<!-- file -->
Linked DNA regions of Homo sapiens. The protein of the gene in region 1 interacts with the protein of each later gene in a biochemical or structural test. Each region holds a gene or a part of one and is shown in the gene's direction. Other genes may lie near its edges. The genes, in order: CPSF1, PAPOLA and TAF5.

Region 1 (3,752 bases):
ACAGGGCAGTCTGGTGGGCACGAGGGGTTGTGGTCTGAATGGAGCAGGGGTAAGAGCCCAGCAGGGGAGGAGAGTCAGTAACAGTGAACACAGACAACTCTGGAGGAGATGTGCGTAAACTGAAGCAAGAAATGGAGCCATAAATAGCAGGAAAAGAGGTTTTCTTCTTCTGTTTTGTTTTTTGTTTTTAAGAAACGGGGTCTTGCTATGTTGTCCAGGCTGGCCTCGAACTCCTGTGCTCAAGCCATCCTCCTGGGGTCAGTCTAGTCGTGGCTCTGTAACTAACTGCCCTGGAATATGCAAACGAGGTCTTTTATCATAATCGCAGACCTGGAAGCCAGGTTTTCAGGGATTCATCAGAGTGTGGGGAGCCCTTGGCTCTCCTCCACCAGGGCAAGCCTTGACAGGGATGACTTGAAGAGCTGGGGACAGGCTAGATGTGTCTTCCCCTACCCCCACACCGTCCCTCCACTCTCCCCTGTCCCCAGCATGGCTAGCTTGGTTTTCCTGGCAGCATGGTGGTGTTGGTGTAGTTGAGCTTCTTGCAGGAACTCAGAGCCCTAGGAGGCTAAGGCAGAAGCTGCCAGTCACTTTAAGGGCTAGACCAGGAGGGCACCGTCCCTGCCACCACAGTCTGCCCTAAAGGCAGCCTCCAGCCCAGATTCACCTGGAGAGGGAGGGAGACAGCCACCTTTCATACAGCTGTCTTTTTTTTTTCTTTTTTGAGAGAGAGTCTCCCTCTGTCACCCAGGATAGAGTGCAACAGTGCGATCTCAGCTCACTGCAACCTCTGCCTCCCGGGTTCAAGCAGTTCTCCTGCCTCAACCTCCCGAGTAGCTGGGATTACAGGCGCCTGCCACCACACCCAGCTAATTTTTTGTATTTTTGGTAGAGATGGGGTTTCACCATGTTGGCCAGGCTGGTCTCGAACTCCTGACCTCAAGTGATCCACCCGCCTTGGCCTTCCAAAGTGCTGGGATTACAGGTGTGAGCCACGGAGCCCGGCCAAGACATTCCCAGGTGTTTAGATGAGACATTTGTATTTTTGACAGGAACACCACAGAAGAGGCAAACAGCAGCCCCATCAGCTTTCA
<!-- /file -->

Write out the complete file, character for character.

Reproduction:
Linked DNA regions of Homo sapiens. The protein of the gene in region 1 interacts with the protein of each later gene in a biochemical or structural test. Each region holds a gene or a part of one and is shown in the gene's direction. Other genes may lie near its edges. The genes, in order: CPSF1, PAPOLA and TAF5.

Region 1 (3,752 bases):
ACAGGGCAGTCTGGTGGGCACGAGGGGTTGTGGTCTGAATGGAGCAGGGGTAAGAGCCCAGCAGGGGAGGAGAGTCAGTAACAGTGAACACAGACAACTCTGGAGGAGATGTGCGTAAACTGAAGCAAGAAATGGAGCCATAAATAGCAGGAAAAGAGGTTTTCTTCTTCTGTTTTGTTTTTTGTTTTTAAGAAACGGGGTCTTGCTATGTTGTCCAGGCTGGCCTCGAACTCCTGTGCTCAAGCCATCCTCCTGGGGTCAGTCTAGTCGTGGCTCTGTAACTAACTGCCCTGGAATATGCAAACGAGGTCTTTTATCATAATCGCAGACCTGGAAGCCAGGTTTTCAGGGATTCATCAGAGTGTGGGGAGCCCTTGGCTCTCCTCCACCAGGGCAAGCCTTGACAGGGATGACTTGAAGAGCTGGGGACAGGCTAGATGTGTCTTCCCCTACCCCCACACCGTCCCTCCACTCTCCCCTGTCCCCAGCATGGCTAGCTTGGTTTTCCTGGCAGCATGGTGGTGTTGGTGTAGTTGAGCTTCTTGCAGGAACTCAGAGCCCTAGGAGGCTAAGGCAGAAGCTGCCAGTCACTTTAAGGGCTAGACCAGGAGGGCACCGTCCCTGCCACCACAGTCTGCCCTAAAGGCAGCCTCCAGCCCAGATTCACCTGGAGAGGGAGGGAGACAGCCACCTTTCATACAGCTGTCTTTTTTTTTTCTTTTTTGAGAGAGAGTCTCCCTCTGTCACCCAGGATAGAGTGCAACAGTGCGATCTCAGCTCACTGCAACCTCTGCCTCCCGGGTTCAAGCAGTTCTCCTGCCTCAACCTCCCGAGTAGCTGGGATTACAGGCGCCTGCCACCACACCCAGCTAATTTTTTGTATTTTTGGTAGAGATGGGGTTTCACCATGTTGGCCAGGCTGGTCTCGAACTCCTGACCTCAAGTGATCCACCCGCCTTGGCCTTCCAAAGTGCTGGGATTACAGGTGTGAGCCACGGAGCCCGGCCAAGACATTCCCAGGTGTTTAGATGAGACATTTGTATTTTTGACAGGAACACCACAGAAGAGGCAAACAGCAGCCCCATCAGCTTTCA